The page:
Our research group works at the interface of inorganic chemistry and catalysis to address outstanding issues in energy science, sustainability and green chemistry. Much of modern life materials are based on nonrenewable petroleum. We are active in two areas of research, biomass conversion and bio-inspired chemistry, to discover and develop new transformations and molecules that can serve as monomers for new materials and/or precursors to renewable liquid fuels.
In catalytic conversion of nonfood biomass, we have demonstrated novel methods to convert lignin into two high value phenols. These molecules can be used as monomers to make thermoplastics, precursors to aromatic compounds, and they can be deoxygenated further to high octane hydrocarbon fuels. An attractive feature of our lignin first approach is the preservation of the cellulose, which we have shown can be upgraded via catalysis to value added chemicals or fuel precursors.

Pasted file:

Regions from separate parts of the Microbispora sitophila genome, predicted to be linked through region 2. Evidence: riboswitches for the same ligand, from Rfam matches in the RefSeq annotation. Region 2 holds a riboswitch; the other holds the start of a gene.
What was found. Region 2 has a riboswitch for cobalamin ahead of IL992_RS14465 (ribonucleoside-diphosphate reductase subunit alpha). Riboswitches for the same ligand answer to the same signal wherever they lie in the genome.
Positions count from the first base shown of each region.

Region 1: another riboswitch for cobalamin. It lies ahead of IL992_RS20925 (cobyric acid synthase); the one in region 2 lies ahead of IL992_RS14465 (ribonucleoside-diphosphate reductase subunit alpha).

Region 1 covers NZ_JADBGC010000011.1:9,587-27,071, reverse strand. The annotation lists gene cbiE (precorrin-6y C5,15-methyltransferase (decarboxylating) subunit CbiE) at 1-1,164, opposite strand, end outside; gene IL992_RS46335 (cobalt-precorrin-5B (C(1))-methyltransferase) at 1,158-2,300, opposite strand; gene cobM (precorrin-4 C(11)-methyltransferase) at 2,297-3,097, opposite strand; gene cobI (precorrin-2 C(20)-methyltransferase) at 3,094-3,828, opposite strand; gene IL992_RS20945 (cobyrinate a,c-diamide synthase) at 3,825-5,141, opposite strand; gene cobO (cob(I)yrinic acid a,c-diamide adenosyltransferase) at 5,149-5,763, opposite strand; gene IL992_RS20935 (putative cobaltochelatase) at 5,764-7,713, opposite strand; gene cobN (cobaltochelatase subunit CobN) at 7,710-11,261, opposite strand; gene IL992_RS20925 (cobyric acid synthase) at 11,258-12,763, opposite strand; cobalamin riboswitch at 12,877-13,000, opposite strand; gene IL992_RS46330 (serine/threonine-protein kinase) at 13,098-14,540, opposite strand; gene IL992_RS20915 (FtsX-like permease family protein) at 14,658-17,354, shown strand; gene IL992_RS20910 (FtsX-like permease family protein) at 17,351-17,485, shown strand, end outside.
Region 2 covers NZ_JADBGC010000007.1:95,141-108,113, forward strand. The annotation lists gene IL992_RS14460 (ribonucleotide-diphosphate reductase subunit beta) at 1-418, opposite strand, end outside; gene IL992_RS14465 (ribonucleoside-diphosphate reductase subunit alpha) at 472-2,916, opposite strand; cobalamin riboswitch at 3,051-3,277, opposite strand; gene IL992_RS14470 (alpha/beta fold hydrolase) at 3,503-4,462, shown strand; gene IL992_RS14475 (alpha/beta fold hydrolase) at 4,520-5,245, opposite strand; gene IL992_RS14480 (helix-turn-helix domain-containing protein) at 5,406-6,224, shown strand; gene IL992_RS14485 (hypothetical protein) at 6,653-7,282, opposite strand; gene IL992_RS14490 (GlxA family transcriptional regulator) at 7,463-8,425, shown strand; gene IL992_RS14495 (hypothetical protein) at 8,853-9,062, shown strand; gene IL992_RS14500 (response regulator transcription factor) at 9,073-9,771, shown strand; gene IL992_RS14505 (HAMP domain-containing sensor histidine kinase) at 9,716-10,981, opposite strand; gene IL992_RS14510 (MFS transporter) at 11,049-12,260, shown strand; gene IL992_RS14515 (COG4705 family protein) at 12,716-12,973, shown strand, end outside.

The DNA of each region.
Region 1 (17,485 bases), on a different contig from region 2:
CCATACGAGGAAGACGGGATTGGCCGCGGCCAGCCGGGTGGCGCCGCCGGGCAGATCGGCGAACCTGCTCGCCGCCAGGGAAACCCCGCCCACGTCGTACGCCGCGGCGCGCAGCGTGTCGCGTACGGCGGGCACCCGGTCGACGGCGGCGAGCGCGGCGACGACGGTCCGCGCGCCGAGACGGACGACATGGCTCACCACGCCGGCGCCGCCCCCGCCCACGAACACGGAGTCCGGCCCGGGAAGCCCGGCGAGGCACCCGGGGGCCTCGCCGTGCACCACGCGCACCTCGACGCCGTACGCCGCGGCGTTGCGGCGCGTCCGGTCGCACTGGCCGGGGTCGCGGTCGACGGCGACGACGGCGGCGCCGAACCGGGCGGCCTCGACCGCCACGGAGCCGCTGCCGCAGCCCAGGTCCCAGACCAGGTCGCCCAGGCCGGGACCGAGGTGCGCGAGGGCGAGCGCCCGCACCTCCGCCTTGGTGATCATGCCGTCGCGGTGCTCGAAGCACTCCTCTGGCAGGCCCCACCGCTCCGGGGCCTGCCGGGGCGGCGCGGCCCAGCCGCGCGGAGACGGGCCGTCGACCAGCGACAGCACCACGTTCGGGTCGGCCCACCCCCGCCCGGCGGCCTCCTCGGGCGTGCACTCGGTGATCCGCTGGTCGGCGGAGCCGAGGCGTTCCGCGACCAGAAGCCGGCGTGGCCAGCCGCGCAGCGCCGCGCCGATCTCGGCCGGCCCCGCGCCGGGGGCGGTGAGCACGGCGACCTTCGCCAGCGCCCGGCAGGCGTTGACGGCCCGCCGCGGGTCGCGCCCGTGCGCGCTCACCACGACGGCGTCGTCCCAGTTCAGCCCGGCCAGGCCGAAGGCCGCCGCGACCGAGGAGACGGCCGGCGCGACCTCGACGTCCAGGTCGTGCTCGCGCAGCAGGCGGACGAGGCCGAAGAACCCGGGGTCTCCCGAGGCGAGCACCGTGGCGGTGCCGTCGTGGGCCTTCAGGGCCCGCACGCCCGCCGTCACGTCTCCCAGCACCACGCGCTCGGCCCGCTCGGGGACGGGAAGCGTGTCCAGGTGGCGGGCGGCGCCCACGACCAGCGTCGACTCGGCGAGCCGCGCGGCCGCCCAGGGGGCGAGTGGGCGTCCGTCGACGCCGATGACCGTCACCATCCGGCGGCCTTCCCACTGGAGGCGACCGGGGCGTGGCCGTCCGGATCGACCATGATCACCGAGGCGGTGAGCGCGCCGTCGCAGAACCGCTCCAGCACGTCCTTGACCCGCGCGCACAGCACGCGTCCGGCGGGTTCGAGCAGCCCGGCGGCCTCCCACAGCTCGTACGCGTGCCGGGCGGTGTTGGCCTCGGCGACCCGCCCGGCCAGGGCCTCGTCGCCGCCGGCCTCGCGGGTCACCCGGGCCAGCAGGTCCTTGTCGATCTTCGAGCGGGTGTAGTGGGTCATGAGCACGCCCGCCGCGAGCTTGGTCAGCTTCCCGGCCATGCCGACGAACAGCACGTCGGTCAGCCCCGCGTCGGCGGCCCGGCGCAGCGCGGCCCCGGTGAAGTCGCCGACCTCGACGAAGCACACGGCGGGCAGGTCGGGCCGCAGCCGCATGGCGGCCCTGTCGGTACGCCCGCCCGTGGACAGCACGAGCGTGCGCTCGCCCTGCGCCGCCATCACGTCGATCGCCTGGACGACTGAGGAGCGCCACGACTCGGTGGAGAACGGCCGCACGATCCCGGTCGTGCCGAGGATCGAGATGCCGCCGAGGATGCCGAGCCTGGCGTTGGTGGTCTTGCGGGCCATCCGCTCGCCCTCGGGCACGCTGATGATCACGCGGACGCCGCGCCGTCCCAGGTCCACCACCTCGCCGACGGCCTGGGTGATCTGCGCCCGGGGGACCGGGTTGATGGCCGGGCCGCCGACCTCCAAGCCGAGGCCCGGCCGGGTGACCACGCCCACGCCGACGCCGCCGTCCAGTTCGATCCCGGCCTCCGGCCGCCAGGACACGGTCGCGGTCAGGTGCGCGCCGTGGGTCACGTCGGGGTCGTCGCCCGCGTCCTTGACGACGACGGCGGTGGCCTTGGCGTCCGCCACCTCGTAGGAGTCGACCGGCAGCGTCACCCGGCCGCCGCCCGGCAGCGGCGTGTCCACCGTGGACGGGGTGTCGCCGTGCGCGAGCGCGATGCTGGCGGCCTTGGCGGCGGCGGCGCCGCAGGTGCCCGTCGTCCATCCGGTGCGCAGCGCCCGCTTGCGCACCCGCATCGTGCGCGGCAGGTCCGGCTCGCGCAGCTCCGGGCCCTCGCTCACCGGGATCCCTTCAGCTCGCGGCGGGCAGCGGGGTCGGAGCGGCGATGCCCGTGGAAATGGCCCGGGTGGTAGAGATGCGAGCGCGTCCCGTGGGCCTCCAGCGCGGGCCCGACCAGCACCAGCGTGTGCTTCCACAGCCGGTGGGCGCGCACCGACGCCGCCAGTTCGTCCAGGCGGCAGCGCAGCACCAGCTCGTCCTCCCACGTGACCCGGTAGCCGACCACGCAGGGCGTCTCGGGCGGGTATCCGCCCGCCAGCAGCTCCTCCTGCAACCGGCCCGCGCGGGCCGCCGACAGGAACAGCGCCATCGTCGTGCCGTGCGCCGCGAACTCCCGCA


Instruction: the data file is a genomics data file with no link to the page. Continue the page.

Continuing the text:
In our bioinspired project, we have prepared metal oxo complexes and investigated their use in small molecule activation such as dioxygen and chlorite. In a recent example we discovered and characterized unusual valence tautomerization in manganese oxo corrole that affords upon addition of a proton or a Lewis acid reactivity that spans seven orders of magnitude. These findings illuminate how nature’s enzymes work and provide insight on how we as molecular engineers can design and prepare catalysts tailored for function much like nature does in metalloproteins.
A common theme in our research is catalyst design based on mechanistic understanding on the molecular scale. To determine reaction mechanisms and structure-function relationships, we study chemical kinetics, characterize intermediates, and employ state-of-the art spectroscopy under operando conditions. Graduate students and postdoctoral scholars in the group are given the freedom to tailor their own projects and are encouraged to collaborate with their colleagues in the lab as well as peers in other groups on campus with whom we share common scientific interests.